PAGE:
"One of PURPA's key requirements is that utilities can't treat QFs differently than they treat their own resources, but today's final rule ignores this," Glick said during the commission's monthly open meeting held virtually. "QFs will no longer be guaranteed an option for a fixed-term contract that makes it easier to finance certain projects. Utilities, when they self-build, certainly aren't subjected to such uncertainty."
Glick also suggested that the commission may have run afoul of the National Environmental Policy Act by failing to analyze potential adverse impacts related to a drop in QF generation.
However, Chairman Neil Chatterjee defended the draft rule as a sensible package of reforms.
"I think that what we've done here today is provide flexibility to the states and I do not share some of the concerns that other commenters have raised," Chatterjee said on a conference call with reporters.
For QFs operating within RTOs and ISOs, FERC's draft order also establishes a new rebuttable presumption that QFs with a net capacity at or below 5 MW — down from 20 MW — lack nondiscriminatory access to organized competitive markets. FERC had previously proposed to lower that threshold to 1 MW. Glick argued the commission still "has no record to support the change," noting that it would apply nationwide while many QFs are still located in regions dominated by vertically integrated utilities.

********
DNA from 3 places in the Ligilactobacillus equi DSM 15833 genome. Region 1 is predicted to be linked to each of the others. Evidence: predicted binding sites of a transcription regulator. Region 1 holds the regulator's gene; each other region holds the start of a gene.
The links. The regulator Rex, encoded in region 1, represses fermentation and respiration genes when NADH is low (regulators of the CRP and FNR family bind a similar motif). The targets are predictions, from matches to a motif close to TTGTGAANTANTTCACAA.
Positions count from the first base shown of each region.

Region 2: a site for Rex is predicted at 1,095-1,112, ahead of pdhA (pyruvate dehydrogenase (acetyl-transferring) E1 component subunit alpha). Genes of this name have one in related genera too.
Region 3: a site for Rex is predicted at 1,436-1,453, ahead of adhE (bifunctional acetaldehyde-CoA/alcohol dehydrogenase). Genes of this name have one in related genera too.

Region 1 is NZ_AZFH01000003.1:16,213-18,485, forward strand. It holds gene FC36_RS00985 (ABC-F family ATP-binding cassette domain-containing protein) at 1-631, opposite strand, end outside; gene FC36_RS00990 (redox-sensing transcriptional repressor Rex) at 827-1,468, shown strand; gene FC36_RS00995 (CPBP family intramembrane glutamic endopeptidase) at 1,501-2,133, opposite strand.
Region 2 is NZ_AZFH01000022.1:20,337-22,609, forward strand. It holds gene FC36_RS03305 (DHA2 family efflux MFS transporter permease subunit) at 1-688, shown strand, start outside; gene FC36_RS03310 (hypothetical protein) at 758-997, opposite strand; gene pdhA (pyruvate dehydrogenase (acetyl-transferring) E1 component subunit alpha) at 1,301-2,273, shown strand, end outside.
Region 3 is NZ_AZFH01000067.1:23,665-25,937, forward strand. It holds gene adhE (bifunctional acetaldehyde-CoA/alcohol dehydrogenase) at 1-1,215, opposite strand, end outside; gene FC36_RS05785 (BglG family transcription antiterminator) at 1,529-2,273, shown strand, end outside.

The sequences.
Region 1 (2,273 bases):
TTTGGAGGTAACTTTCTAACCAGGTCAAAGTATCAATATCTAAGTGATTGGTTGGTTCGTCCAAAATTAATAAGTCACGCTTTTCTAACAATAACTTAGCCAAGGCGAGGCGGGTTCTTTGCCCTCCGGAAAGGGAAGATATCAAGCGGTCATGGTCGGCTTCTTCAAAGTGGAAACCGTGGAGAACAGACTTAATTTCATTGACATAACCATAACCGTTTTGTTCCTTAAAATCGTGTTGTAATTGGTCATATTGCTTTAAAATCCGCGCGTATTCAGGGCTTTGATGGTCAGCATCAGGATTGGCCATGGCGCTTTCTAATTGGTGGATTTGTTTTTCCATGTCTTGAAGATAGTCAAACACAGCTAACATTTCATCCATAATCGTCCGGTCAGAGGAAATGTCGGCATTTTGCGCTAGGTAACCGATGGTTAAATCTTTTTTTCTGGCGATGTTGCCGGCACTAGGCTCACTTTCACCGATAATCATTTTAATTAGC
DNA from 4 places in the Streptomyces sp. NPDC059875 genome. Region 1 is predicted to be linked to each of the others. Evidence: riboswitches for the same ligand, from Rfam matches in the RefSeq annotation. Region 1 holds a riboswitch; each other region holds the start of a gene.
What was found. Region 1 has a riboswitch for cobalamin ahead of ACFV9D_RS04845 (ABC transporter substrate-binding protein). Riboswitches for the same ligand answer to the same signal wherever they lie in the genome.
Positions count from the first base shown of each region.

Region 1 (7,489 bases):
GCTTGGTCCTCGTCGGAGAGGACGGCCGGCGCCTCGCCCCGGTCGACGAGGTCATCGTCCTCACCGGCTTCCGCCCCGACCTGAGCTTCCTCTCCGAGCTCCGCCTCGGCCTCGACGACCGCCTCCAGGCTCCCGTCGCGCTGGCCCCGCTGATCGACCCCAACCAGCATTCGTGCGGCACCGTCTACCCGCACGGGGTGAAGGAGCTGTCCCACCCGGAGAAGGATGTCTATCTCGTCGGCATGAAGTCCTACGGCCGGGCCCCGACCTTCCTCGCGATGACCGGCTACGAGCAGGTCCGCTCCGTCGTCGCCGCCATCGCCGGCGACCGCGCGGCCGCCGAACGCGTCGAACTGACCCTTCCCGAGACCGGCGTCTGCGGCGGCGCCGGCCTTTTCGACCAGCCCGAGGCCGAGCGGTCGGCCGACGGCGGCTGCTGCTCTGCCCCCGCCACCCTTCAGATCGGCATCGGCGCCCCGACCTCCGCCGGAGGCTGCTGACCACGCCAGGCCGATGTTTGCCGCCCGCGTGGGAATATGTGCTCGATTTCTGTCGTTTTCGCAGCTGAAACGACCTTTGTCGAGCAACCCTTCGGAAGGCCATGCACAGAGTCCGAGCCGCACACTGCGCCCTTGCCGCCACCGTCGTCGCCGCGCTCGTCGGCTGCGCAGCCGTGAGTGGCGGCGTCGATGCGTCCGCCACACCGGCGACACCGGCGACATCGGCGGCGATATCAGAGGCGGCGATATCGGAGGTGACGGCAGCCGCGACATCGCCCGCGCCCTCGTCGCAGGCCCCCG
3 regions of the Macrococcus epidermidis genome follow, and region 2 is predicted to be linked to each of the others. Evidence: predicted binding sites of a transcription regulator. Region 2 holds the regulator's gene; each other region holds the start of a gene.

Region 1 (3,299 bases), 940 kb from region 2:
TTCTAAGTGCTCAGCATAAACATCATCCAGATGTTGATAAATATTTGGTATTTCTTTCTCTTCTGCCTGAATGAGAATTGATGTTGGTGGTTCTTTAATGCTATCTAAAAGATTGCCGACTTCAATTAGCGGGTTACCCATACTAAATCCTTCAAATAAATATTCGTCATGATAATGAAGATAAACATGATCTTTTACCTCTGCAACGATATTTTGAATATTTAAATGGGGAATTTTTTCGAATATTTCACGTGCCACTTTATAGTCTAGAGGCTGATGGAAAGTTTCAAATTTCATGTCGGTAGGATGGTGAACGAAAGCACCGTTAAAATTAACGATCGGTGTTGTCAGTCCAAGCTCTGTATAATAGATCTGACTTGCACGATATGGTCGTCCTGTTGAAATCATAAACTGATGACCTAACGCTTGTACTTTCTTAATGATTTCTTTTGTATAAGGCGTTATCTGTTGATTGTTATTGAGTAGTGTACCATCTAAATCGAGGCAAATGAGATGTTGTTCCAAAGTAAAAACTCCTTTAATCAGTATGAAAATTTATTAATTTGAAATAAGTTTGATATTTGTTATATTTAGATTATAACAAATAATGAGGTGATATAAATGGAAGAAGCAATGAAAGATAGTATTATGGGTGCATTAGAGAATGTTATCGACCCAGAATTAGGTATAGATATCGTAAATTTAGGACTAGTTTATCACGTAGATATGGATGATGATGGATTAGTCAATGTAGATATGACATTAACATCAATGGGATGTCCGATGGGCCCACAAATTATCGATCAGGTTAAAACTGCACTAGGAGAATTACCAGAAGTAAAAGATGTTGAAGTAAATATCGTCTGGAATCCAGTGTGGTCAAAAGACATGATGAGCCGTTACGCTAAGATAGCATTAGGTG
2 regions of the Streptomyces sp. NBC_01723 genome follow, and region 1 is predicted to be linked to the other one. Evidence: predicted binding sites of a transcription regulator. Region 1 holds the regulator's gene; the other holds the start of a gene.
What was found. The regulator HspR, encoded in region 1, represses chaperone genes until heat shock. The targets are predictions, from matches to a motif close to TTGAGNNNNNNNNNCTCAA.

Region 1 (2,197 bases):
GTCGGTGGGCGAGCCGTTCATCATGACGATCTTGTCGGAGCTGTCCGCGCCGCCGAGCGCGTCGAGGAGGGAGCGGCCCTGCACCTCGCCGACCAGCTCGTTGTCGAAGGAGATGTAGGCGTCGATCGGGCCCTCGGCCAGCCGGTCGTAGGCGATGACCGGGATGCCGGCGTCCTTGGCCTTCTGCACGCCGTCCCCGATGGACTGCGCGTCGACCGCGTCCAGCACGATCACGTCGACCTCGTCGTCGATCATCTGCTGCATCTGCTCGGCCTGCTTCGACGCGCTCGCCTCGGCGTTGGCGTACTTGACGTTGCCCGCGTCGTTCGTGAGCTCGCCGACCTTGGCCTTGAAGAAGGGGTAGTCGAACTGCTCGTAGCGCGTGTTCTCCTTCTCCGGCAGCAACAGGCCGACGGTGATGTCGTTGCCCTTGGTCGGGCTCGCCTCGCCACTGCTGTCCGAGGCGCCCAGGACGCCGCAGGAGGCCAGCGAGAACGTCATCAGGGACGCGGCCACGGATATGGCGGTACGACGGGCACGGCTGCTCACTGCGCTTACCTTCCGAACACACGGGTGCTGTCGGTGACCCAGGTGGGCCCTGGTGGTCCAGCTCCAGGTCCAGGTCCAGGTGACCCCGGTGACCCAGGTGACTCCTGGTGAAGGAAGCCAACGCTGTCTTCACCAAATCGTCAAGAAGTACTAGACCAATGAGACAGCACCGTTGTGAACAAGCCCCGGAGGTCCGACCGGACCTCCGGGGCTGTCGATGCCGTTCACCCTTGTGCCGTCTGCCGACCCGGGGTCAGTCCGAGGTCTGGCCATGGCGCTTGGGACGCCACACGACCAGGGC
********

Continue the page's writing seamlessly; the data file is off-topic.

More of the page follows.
In a change that Glick does support, the draft order modified FERC's previous "one-mile rule" for determining whether multiple generating facilities should be considered part of a single facility as part of the QF certification process. Under the draft order, interested parties can demonstrate that facilities between one and 10 miles apart are a single facility.
The change is aimed at cracking down on developers who sought to skirt FERC's 80-MW requirement for QFs by building multiple smaller, separate facilities just over one mile apart.
In a change that could increase legal costs for QFs, the draft order allows parties to protest QF self-certifications or recertifications without filing and paying the roughly $30,000 that FERC charges for a petition for a declaratory order. Critics of that change argued that it will undercut the ability of small solar and wind facilities to compete against incumbent utilities.
"Homeowners putting solar panels on their roof, farmers leasing their land to wind turbines, and industrial facilities with efficient on-site power all lose under FERC's rule today," Tom Rutigliano, an advocate in the Natural Resource Defense Council's Sustainable FERC Project, said in a statement.
The Edison Electric Institute, which represents the nation's investor-owned utilities, maintained the changes will protect consumers from paying excessively high rates.
"By updating these rules, FERC has helped to ensure that renewable energy can continue to grow without forcing electricity customers to pay a premium to the developers that learned how to game the system," Edison Electric Institute President Tom Kuhn said. (FERC docket RM19-15)